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Technology and Health Care is intended to serve as a forum for the presentation of original articles and technical notes, observing rigorous scientific standards. Furthermore, upon invitation, reviews, tutorials, discussion papers and minisymposia are featured.
The following types of contributions and areas are considered:
1. Original articles:
Technology development in medicine: New concepts, procedures and devices associated with the use of technology in medical research and clinical practice are presented to a readership with a widespread background in engineering and/or medicine.
Significance of medical technology and informatics for healthcare: The appropriateness, efficacy and usefulness deriving from the application of engineering methods, devices and informatics in medicine and with respect to public health are discussed.
2. Technical notes:
Short communications on novel technical developments with relevance for clinical medicine.
3. Reviews and tutorials (upon invitation only):
Tutorial and educational articles for persons with a primarily medical background on principles of engineering with particular significance for biomedical applications and vice versa are presented.
4. Minisymposia (upon invitation only):
Under the leadership of a Special Editor, controversial issues relating to healthcare are highlighted and discussed by various authors.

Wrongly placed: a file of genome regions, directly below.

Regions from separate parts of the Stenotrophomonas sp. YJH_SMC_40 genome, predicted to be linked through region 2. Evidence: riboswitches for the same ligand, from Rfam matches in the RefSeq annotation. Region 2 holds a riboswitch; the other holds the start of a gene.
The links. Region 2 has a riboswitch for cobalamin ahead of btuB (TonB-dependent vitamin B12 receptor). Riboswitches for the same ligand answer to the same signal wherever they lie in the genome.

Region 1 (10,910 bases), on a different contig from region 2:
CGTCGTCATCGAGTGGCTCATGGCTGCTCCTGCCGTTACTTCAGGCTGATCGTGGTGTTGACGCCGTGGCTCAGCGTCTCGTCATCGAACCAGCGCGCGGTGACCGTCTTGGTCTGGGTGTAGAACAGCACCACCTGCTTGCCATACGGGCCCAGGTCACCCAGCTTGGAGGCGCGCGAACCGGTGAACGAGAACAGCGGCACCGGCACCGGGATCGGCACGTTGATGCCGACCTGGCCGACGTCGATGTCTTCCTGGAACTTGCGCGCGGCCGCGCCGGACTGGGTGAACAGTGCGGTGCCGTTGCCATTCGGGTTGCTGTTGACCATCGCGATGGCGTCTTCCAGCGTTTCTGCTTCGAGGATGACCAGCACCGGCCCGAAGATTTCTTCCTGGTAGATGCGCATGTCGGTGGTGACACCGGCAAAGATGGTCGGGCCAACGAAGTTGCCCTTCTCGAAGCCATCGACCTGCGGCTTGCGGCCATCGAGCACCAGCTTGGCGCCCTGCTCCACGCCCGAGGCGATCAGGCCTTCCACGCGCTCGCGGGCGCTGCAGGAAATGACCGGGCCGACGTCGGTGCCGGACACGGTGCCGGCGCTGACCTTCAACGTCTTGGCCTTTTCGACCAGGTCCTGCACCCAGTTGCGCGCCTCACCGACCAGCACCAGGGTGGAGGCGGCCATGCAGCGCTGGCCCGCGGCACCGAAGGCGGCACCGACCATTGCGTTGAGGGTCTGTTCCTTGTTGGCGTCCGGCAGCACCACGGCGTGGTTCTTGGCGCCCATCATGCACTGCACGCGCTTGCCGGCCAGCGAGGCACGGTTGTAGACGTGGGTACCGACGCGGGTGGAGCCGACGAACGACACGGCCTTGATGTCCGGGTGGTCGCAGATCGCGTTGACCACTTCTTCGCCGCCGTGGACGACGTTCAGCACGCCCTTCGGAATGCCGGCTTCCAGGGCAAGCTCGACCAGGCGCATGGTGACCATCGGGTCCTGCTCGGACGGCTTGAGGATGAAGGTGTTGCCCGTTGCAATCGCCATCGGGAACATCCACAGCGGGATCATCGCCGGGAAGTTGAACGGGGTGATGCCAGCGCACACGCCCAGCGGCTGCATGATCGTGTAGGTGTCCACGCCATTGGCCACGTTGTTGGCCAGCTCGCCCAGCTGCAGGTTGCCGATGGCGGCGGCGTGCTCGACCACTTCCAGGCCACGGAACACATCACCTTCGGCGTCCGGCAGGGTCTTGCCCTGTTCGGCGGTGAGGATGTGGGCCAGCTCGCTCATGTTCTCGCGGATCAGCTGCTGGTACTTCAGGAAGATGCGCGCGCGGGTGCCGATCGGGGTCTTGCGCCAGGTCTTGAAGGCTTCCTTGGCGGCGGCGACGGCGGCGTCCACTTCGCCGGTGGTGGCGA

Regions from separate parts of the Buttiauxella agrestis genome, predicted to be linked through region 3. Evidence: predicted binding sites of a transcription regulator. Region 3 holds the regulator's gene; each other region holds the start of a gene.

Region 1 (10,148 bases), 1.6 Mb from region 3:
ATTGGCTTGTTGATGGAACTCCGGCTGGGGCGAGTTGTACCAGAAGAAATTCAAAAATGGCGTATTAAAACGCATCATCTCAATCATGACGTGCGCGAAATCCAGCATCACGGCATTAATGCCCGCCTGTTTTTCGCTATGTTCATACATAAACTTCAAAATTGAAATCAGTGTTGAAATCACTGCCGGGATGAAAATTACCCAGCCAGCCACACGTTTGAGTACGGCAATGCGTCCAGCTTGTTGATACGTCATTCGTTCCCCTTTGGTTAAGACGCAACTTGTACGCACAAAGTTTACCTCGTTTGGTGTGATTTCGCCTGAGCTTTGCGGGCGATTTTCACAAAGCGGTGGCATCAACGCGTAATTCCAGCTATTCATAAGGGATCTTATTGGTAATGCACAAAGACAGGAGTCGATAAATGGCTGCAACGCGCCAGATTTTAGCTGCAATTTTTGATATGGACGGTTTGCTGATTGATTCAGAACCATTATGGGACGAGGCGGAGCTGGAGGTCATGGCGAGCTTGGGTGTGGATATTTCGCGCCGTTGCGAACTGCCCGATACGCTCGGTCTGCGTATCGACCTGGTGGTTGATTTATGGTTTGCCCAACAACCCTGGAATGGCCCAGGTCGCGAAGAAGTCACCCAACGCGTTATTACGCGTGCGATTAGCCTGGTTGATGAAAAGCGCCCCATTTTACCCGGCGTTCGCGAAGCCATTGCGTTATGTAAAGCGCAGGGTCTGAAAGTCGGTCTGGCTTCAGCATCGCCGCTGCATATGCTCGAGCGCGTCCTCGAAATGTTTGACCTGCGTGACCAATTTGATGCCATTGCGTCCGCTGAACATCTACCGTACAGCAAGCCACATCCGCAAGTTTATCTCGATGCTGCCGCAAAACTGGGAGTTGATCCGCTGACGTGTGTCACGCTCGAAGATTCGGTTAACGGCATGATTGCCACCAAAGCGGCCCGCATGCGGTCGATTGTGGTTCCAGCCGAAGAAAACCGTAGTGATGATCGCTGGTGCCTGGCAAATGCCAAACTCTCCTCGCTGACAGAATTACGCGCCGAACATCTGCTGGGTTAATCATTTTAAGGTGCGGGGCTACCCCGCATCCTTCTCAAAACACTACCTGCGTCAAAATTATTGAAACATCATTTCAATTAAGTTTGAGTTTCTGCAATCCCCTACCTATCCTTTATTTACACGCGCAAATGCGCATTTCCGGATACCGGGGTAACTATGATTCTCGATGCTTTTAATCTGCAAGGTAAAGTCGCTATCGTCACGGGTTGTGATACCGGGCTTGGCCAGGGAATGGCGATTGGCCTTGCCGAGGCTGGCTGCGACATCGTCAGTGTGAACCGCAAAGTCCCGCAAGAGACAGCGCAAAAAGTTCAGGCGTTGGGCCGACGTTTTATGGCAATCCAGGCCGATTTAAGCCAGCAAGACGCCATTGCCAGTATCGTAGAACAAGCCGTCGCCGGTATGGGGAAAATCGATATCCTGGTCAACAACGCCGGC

Abstract: Despite recent advances in treatment of severe injured patients, e.g. due to damage control orthopaedics, multi organ dysfunction syndrome (MODS) and sepsis are major complications in daily practice. During one year 94 patients were prospectively collected. Inclusion criteria: ISS ⩾ 16, age 18–60 y, primary admission to our level-1 trauma center, survival > 48 hours after trauma. The development of MODS and sepsis were observed and different groups were formed (+/-). Demographic data revealed no significant differences between the subgroups. Comparing groups +MODS and −MODS significant differences on admission day were observed, when PCT showed first…on day 2 after trauma differences. Regarding the development of sepsis PCT was advantageous to IL-6 showing significant higher plasma levels in group +sepsis from the first day after trauma. Serum levels of IL-6 and PCT could be useful in early identification of high risk patients to develop posttraumatic MODS. For sepsis PCT is the better prognostic factor.